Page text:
ANTONÍN DVOŘÁK (1841–1904)
Symphony No. 7 (1885)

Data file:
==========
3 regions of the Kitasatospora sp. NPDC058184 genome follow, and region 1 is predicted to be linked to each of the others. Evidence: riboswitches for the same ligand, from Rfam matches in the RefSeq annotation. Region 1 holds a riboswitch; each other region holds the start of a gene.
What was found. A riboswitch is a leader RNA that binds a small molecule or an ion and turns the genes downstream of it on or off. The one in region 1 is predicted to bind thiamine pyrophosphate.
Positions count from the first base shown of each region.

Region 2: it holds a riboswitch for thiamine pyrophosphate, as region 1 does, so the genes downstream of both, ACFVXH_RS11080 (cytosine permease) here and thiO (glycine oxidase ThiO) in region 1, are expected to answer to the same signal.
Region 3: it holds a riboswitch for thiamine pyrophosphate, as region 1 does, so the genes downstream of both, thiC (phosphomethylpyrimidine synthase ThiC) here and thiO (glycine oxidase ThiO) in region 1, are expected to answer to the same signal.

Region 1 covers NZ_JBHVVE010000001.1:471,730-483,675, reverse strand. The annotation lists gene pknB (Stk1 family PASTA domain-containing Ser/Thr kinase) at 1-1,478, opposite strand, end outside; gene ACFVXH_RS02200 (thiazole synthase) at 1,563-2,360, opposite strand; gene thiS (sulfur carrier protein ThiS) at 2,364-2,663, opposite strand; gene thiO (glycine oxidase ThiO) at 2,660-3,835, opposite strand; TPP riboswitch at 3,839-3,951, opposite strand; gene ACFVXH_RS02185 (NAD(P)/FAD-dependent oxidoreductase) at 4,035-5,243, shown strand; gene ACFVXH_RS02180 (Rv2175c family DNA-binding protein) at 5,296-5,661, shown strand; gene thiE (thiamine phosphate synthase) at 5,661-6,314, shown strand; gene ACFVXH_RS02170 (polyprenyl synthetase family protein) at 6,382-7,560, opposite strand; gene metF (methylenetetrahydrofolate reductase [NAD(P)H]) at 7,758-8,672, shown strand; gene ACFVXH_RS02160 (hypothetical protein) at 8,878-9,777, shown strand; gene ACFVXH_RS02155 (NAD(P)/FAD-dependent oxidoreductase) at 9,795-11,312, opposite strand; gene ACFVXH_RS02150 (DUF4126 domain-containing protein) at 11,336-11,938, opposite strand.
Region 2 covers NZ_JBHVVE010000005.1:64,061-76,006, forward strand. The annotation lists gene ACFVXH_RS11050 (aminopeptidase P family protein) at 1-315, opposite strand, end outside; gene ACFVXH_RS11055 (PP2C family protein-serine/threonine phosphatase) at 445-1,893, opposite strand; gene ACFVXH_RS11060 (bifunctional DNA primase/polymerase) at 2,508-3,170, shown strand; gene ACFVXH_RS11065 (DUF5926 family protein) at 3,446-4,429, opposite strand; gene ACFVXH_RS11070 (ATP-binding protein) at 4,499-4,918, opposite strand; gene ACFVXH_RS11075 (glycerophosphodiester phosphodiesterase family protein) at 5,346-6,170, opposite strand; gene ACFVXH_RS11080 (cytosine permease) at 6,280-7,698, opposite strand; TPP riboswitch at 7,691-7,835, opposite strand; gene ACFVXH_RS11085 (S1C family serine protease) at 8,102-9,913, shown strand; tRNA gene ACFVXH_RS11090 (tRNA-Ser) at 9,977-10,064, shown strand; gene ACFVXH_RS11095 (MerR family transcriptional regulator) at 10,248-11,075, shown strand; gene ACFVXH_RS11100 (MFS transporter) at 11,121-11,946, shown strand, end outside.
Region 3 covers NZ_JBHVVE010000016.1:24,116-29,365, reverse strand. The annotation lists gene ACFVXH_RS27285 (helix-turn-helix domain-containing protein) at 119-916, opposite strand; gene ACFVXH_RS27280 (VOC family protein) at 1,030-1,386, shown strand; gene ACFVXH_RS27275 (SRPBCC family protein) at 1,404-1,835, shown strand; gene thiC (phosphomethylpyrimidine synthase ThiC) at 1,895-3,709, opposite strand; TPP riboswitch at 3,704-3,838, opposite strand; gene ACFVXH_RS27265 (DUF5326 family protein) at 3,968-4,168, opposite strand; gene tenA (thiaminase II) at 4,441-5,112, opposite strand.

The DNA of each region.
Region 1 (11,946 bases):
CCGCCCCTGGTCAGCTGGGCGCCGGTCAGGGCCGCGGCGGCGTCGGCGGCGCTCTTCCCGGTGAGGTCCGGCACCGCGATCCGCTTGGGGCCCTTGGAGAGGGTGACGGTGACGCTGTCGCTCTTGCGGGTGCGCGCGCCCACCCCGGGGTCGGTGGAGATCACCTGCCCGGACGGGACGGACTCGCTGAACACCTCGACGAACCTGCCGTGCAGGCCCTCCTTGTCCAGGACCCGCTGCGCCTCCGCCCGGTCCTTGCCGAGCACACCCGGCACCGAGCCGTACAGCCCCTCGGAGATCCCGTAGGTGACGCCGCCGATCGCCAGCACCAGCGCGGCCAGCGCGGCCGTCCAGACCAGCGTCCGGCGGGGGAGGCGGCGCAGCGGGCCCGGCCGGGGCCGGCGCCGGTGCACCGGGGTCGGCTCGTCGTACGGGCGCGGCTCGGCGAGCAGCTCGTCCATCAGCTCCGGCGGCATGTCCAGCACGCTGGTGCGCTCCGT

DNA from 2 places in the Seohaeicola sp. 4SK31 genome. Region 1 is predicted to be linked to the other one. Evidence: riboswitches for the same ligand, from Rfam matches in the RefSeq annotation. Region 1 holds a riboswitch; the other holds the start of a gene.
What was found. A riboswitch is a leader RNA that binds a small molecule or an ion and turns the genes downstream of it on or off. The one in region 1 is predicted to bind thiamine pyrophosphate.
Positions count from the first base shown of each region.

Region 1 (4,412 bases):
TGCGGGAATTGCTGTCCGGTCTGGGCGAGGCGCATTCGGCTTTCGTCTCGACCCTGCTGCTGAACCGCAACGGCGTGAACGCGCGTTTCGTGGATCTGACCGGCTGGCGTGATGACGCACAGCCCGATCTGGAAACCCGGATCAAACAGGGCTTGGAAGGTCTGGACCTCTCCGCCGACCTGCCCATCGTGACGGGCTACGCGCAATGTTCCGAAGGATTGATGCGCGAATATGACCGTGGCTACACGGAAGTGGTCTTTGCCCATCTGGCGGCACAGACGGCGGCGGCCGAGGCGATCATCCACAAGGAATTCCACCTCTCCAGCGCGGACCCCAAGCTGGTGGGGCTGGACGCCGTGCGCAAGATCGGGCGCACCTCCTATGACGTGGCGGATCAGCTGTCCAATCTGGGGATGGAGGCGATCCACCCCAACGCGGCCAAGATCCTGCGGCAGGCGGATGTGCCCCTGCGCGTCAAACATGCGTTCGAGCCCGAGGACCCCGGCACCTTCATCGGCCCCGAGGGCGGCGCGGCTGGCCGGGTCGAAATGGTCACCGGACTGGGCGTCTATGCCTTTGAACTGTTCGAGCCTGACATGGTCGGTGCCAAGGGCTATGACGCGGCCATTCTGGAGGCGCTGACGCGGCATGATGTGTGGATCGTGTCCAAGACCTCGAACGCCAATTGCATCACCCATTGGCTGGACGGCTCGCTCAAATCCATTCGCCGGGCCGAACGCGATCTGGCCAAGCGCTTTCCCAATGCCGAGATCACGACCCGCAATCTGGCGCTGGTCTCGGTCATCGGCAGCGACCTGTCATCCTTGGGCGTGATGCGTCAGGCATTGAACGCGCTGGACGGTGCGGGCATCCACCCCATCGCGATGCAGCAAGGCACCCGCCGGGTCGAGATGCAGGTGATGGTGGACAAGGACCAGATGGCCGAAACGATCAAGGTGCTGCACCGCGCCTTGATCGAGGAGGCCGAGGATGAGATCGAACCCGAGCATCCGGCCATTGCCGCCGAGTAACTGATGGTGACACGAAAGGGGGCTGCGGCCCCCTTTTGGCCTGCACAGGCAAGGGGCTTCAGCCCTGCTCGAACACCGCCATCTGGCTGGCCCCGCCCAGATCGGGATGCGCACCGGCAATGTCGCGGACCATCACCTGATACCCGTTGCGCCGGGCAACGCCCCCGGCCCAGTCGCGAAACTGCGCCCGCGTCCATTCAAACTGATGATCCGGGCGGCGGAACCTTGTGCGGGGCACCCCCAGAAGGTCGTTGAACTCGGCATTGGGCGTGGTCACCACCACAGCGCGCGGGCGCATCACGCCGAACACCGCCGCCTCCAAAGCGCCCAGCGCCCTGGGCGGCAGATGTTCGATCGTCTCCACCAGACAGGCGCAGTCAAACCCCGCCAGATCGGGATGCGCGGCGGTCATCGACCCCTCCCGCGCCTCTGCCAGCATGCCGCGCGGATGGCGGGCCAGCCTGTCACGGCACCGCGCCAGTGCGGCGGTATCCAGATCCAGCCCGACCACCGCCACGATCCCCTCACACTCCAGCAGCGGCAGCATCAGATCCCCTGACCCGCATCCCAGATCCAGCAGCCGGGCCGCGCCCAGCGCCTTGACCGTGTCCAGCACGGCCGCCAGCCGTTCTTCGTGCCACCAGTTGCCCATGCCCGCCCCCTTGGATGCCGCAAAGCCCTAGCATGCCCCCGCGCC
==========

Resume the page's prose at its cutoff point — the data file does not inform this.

When Dvořák was commissioned to compose a new symphony, he wrote to a friend, “My new symphony must be such as to make a stir in the world,” a goal that the Seventh fulfilled magnificently. Many consider this to be Dvořák’s most perfect symphony — a work of beauty, drama, turbulence, and melodic riches. Although pressured to abandon his musical allegiance to his native Bohemia to be viewed more favorably in Vienna, Dvořák defended the nationalism in his works. in fact, it may be that his response this pressure to forsake his musical roots infused the Seventh Symphony with both a melancholy and decidedly Czech spirit. While he did not quote any folk songs verbatim, their rhythms and cadences are there. In the third movement, listen for the exciting sounds of the furiant, an aptly named Czech dance. And when, at the end, D major triumphs over D minor, it feels like being embraced by sunlight.